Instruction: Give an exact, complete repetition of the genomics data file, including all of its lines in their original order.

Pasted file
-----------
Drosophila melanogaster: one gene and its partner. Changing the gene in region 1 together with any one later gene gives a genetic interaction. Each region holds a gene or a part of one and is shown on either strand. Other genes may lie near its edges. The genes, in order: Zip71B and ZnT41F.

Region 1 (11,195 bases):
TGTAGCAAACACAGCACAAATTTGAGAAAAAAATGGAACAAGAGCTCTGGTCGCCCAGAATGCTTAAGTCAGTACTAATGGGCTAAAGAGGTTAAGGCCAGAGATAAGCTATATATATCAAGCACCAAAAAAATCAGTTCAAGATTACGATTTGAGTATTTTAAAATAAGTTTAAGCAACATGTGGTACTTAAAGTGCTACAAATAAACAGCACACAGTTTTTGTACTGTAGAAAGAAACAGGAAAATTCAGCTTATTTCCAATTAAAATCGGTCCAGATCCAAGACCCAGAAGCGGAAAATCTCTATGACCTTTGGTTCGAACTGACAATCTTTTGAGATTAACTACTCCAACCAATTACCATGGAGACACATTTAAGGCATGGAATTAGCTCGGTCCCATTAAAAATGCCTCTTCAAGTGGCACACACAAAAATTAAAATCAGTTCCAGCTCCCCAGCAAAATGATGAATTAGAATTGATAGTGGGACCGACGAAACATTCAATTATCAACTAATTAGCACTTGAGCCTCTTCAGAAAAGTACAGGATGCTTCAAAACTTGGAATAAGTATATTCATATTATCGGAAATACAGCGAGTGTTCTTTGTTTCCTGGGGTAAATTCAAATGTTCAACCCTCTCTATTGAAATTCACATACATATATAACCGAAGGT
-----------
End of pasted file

Drosophila melanogaster: one gene and its partner. Changing the gene in region 1 together with any one later gene gives a genetic interaction. Each region holds a gene or a part of one and is shown on either strand. Other genes may lie near its edges. The genes, in order: Zip71B and ZnT41F.

Region 1 (11,195 bases):
TGTAGCAAACACAGCACAAATTTGAGAAAAAAATGGAACAAGAGCTCTGGTCGCCCAGAATGCTTAAGTCAGTACTAATGGGCTAAAGAGGTTAAGGCCAGAGATAAGCTATATATATCAAGCACCAAAAAAATCAGTTCAAGATTACGATTTGAGTATTTTAAAATAAGTTTAAGCAACATGTGGTACTTAAAGTGCTACAAATAAACAGCACACAGTTTTTGTACTGTAGAAAGAAACAGGAAAATTCAGCTTATTTCCAATTAAAATCGGTCCAGATCCAAGACCCAGAAGCGGAAAATCTCTATGACCTTTGGTTCGAACTGACAATCTTTTGAGATTAACTACTCCAACCAATTACCATGGAGACACATTTAAGGCATGGAATTAGCTCGGTCCCATTAAAAATGCCTCTTCAAGTGGCACACACAAAAATTAAAATCAGTTCCAGCTCCCCAGCAAAATGATGAATTAGAATTGATAGTGGGACCGACGAAACATTCAATTATCAACTAATTAGCACTTGAGCCTCTTCAGAAAAGTACAGGATGCTTCAAAACTTGGAATAAGTATATTCATATTATCGGAAATACAGCGAGTGTTCTTTGTTTCCTGGGGTAAATTCAAATGTTCAACCCTCTCTATTGAAATTCACATACATATATAACCGAAGGT